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The past 25 years have seen a number of changes in the types of services that mourners request, according to the staff of Oliverie Funeral Home. As they have observed, many people have moved from traditional funerals to more cost-conscience or personal options, like cremations.
Cremation’s Lengthy History
The practice of cremation can trace its roots back the Stone Age, around 3,000 B.C., first appearing in Europe and the Middle East, according to the Cremation Association of North American (CANA.) The practice spread or was adopted across the world, becoming central to the funeral rites of many cultures. In modern times, it is quickly becoming the most popular way to care for a loved one’s remains.
Before the 1800s, cremation was rare in North American and not a socially acceptable way to dispose of human remains. This view began to change slowly after 1876. That year, Dr. Julius LeMoyne built the first crematory in the United States, located in Washington, Pennsylvania. Public acceptance of the practice was slow in coming; only 47 cremations were performed at this site before it closed.
Dr. LeMoyne developed the American cremation process in response to the growing number of bodies abandoned at funeral homes. These bodies were creating unsanitary conditions, threatening the public health. Dr. LeMoyne faced sharp criticism over this practice. However, he ardently believed that the public health benefits of cremation overrode the religious sensibilities of the time.
A second crematory, opened in 1884 in Lancaster, Pennsylvania, proved more successful. With Protestants clergy looking to reform funeral services and medical professionals promoting the benefits of cremation, the practice soon spread.
According to the National Funeral Directions Association (NFDA), in 2005 alone over 778,000 cremations were performed, which accounted for over 30 percent of all funeral services that year. By 2010, cremations comprised more than 38 percent of all funeral services. By 2018, it is expected that 50 percent of people will chose cremation for their loved ones’ burial care, making up almost 900,000 cremations a year.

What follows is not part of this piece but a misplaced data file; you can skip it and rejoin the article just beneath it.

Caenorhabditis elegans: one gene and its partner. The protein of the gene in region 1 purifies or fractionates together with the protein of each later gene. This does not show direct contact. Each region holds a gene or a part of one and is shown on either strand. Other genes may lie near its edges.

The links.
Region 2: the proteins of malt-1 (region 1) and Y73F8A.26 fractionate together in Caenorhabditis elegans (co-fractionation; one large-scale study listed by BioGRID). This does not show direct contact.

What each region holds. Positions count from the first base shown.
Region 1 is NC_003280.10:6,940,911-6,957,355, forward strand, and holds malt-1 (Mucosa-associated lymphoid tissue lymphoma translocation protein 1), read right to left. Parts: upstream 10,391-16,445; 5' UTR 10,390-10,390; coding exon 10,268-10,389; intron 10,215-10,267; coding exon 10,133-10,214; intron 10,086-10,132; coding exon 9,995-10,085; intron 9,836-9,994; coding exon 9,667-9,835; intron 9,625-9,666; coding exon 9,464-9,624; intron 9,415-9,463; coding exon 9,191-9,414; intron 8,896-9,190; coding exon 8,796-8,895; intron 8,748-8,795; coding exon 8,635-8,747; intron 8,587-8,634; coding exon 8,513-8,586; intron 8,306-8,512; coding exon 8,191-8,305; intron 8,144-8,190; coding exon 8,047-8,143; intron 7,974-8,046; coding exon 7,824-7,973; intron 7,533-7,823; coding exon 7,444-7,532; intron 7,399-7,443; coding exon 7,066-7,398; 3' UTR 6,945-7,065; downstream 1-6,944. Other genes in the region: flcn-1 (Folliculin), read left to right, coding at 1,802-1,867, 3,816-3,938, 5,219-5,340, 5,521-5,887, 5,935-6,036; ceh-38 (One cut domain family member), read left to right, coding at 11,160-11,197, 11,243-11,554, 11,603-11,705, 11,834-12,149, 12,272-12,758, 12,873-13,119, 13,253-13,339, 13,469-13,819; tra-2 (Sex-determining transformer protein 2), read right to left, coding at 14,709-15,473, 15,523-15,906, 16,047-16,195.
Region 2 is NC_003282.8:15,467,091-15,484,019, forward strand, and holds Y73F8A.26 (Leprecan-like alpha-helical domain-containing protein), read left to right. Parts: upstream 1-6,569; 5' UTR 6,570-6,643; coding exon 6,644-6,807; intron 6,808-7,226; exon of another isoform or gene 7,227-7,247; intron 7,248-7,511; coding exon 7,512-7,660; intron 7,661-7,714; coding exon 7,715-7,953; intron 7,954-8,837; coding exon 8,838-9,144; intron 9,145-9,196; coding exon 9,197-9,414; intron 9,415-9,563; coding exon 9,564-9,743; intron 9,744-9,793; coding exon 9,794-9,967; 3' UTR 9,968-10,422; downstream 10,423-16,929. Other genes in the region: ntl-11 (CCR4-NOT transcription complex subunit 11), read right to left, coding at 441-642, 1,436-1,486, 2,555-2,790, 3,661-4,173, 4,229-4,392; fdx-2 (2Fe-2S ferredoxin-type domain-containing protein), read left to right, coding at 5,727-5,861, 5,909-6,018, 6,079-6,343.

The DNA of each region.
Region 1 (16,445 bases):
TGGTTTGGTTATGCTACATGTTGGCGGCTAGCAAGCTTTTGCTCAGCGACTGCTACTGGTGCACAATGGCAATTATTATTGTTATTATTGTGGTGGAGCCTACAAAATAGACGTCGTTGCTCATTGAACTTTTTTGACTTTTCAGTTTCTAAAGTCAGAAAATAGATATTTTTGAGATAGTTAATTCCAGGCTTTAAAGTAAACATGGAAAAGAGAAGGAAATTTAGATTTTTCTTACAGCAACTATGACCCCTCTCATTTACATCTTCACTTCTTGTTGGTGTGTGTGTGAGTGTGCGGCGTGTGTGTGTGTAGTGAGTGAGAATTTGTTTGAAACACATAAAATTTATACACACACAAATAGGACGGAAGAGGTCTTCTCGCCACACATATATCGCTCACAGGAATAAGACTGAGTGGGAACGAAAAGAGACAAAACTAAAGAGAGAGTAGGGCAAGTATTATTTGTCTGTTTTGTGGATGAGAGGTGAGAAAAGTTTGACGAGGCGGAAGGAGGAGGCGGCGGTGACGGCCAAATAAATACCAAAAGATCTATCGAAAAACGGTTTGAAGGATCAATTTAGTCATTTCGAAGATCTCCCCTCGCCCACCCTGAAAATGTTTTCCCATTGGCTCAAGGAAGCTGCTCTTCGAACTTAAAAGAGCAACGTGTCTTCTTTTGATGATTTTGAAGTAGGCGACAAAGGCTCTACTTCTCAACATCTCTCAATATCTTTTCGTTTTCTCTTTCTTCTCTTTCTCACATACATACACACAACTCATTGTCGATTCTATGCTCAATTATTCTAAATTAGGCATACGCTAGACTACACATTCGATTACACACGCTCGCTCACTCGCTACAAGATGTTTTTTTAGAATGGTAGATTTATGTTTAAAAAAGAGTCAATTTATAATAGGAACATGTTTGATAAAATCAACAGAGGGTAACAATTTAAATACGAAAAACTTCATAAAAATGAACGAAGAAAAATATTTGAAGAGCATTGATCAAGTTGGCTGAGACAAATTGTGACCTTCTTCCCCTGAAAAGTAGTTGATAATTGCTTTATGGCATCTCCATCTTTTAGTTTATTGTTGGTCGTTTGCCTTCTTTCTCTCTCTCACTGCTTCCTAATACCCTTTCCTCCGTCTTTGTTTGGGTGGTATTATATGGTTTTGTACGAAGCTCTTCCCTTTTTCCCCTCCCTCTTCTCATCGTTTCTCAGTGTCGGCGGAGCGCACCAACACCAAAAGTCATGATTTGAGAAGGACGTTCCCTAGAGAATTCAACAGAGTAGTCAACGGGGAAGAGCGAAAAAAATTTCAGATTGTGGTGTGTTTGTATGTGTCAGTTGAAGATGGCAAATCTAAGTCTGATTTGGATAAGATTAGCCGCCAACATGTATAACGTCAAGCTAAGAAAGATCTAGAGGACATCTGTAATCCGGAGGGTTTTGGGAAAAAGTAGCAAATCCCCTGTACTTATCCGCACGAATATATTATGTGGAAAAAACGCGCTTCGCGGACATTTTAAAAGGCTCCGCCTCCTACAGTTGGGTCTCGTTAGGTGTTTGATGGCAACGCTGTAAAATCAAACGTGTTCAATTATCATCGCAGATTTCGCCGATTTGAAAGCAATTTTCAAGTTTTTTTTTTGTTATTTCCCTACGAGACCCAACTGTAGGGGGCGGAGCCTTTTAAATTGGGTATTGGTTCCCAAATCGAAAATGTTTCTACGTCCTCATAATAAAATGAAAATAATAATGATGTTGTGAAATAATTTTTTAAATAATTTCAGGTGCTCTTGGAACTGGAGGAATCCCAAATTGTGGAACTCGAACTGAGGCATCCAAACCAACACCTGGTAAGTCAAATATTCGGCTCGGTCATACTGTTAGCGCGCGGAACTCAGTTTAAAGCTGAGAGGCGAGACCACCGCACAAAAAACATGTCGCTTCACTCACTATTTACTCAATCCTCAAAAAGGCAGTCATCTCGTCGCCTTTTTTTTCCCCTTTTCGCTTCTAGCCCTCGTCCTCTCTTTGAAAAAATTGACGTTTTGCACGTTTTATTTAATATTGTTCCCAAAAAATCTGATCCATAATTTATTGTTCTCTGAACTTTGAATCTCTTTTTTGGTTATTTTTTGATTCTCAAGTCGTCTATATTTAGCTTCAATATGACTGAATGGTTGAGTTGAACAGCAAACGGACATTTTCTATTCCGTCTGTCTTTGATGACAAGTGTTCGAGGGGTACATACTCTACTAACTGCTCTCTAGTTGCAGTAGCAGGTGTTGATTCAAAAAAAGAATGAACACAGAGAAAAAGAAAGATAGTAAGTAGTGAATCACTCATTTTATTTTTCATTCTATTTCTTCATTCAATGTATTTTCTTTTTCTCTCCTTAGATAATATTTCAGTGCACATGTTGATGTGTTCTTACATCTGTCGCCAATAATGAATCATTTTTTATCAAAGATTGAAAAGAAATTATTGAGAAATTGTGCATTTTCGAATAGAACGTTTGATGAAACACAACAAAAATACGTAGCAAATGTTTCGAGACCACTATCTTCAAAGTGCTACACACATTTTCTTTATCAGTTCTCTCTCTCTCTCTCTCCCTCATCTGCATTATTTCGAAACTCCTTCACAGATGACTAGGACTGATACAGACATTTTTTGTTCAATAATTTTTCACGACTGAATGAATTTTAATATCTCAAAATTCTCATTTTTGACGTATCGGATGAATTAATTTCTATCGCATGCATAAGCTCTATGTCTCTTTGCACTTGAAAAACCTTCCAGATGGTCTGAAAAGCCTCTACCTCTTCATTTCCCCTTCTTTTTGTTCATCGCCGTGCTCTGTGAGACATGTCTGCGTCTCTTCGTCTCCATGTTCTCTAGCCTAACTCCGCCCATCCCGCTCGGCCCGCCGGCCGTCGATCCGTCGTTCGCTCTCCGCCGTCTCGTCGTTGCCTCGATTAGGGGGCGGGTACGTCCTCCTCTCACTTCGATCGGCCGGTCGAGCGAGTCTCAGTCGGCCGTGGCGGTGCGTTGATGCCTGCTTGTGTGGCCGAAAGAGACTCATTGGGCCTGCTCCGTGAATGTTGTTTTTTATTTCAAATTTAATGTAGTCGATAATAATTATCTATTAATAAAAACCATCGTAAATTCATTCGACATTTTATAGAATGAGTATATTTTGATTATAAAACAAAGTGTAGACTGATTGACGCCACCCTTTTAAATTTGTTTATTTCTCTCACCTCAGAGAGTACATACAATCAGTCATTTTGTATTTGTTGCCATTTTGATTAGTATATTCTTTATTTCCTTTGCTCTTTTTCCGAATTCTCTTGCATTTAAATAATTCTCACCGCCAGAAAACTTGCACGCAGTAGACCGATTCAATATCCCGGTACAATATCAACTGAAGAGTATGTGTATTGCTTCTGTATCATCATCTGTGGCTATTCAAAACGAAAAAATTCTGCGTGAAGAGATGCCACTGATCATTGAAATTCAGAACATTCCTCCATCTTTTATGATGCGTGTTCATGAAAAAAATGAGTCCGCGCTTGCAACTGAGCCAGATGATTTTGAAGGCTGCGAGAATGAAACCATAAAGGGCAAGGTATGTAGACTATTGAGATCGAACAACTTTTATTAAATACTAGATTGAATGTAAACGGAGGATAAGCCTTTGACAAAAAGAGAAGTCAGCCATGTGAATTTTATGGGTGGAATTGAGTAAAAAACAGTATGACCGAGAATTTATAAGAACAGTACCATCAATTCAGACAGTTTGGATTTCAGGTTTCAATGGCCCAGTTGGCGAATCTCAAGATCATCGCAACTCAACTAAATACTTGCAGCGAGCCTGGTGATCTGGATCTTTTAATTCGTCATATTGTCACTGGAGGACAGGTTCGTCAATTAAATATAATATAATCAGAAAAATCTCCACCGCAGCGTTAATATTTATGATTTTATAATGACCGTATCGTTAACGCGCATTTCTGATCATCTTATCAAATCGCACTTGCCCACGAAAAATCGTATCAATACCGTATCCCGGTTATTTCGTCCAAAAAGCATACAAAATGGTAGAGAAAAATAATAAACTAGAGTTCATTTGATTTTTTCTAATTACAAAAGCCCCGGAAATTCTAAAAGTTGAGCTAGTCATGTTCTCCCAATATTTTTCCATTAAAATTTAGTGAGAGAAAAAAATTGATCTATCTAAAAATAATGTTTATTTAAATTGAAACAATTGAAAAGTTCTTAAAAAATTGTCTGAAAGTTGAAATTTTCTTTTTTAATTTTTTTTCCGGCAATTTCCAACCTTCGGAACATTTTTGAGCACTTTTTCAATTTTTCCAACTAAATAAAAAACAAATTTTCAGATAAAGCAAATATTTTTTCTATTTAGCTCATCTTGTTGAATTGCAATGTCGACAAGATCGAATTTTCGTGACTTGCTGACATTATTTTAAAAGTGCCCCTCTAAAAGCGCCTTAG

Reasons For Popularity
One of the most important reasons for cremation’s growing popularity is cost. While figures can vary widely from region to region, the average cost of a tradition funeral with a burial plot is ,000, with many funerals costing ,000 or more. In comparison, cremation is a fraction of this cost, at around ,000 to ,000.
Now, with cremation, families and loved ones can combine tradition funerals with their last viewing of the departed. As a representative for Oliverie Funeral Home explains, families can opt to either have a “direct cremation,” having the funeral home collect the decreased and deliver the remains to the family. Other families choose “cremation with viewing,” renting caskets and sometimes even buying small burial plots for the cremains. Either option is significantly economical than more traditional funeral services.
Additionally, a cremation can be more convenient to a grieving family. There is no pressure to find the funds for a traditional service. Also, a cremation allows a family to schedule a memorial service at their discretion, potentially allowing more loved ones to attend.
Younger generations are more accepting of cremation as an appropriate burial service than older generations. Embalming and burial were the norm for the generations born before the middle of the 20th century, and their funeral wishes often reflect these norms.
However, younger generations are more comfortable with not having a traditional “final resting place.” They also tend to think funerals are more appropriately a celebration of the life of the departed, rather than a time for grieving. As fewer people grow up with older, more traditional views of funeral services, cremation will continue to grow in popularity.
Until very recently, the majority of funerals were religious in nature, and many still are. The funeral itself was often thought of as a solemn affair, with a viewing of the deceased and a religious service either at a church or funeral home. A funeral procession followed the family for another gravesite service.
In recent years, there has been a decided shift away from this formal and religious observation of funeral rites. Younger generations embrace a more personal approach to funerals, with cremation as a part of the process.
There will always be a place for traditional funeral services. Many religions, or denominations within some religions, do not allow cremation. Many Orthodox Jewish sects prohibit cremation, as do some Christian denominations. Even in religions that allow cremations, there may be more customs surrounding that practice. For example, after Vatican II, Catholics were allowed to cremate the remains of their loved ones. However, the ashes have to be interred or kept at home.
A good funeral home can help a grieving family choose the most appropriate funeral services, whether it is a traditional service for a devout loved one or a cremation for a more secular family member. As the professionals at Oliverie Funeral Home attest, while cremation’s popularity will likely continue to grow, they ensure that a family’s exact wishes are always carried out - regardless of which option they ultimately choose.
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